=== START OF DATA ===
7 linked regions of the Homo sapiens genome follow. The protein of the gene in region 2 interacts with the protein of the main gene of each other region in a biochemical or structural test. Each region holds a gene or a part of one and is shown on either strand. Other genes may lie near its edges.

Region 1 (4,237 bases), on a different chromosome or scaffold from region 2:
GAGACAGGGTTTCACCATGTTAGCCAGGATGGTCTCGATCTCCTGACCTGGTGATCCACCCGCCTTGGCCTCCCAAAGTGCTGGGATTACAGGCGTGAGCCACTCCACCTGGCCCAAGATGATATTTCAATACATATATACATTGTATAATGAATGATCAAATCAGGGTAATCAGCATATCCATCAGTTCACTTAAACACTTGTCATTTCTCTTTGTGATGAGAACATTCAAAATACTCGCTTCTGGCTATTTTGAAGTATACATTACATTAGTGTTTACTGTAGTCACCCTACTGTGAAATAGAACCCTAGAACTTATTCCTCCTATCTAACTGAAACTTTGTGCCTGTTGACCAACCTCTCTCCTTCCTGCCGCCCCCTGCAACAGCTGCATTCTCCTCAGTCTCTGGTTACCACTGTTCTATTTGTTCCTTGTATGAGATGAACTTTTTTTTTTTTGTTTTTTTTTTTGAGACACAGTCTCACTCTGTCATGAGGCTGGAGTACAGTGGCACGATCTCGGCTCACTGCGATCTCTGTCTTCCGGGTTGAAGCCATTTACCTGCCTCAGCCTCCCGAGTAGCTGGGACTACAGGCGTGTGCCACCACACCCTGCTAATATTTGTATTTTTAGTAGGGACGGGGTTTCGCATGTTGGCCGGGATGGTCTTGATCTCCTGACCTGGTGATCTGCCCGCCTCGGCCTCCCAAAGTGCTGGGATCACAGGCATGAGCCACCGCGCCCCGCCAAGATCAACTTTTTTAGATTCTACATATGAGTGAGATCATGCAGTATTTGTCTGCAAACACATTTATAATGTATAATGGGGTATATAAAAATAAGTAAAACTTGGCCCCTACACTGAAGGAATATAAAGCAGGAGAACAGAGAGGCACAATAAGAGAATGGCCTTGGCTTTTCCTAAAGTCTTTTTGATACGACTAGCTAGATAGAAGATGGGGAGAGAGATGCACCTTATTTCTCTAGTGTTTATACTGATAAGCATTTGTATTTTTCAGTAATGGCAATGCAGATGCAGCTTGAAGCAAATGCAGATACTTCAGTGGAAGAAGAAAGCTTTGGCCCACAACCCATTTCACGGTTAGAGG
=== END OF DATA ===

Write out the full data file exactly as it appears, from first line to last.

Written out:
7 linked regions of the Homo sapiens genome follow. The protein of the gene in region 2 interacts with the protein of the main gene of each other region in a biochemical or structural test. Each region holds a gene or a part of one and is shown on either strand. Other genes may lie near its edges.

Region 1 (4,237 bases), on a different chromosome or scaffold from region 2:
GAGACAGGGTTTCACCATGTTAGCCAGGATGGTCTCGATCTCCTGACCTGGTGATCCACCCGCCTTGGCCTCCCAAAGTGCTGGGATTACAGGCGTGAGCCACTCCACCTGGCCCAAGATGATATTTCAATACATATATACATTGTATAATGAATGATCAAATCAGGGTAATCAGCATATCCATCAGTTCACTTAAACACTTGTCATTTCTCTTTGTGATGAGAACATTCAAAATACTCGCTTCTGGCTATTTTGAAGTATACATTACATTAGTGTTTACTGTAGTCACCCTACTGTGAAATAGAACCCTAGAACTTATTCCTCCTATCTAACTGAAACTTTGTGCCTGTTGACCAACCTCTCTCCTTCCTGCCGCCCCCTGCAACAGCTGCATTCTCCTCAGTCTCTGGTTACCACTGTTCTATTTGTTCCTTGTATGAGATGAACTTTTTTTTTTTTGTTTTTTTTTTTGAGACACAGTCTCACTCTGTCATGAGGCTGGAGTACAGTGGCACGATCTCGGCTCACTGCGATCTCTGTCTTCCGGGTTGAAGCCATTTACCTGCCTCAGCCTCCCGAGTAGCTGGGACTACAGGCGTGTGCCACCACACCCTGCTAATATTTGTATTTTTAGTAGGGACGGGGTTTCGCATGTTGGCCGGGATGGTCTTGATCTCCTGACCTGGTGATCTGCCCGCCTCGGCCTCCCAAAGTGCTGGGATCACAGGCATGAGCCACCGCGCCCCGCCAAGATCAACTTTTTTAGATTCTACATATGAGTGAGATCATGCAGTATTTGTCTGCAAACACATTTATAATGTATAATGGGGTATATAAAAATAAGTAAAACTTGGCCCCTACACTGAAGGAATATAAAGCAGGAGAACAGAGAGGCACAATAAGAGAATGGCCTTGGCTTTTCCTAAAGTCTTTTTGATACGACTAGCTAGATAGAAGATGGGGAGAGAGATGCACCTTATTTCTCTAGTGTTTATACTGATAAGCATTTGTATTTTTCAGTAATGGCAATGCAGATGCAGCTTGAAGCAAATGCAGATACTTCAGTGGAAGAAGAAAGCTTTGGCCCACAACCCATTTCACGGTTAGAGG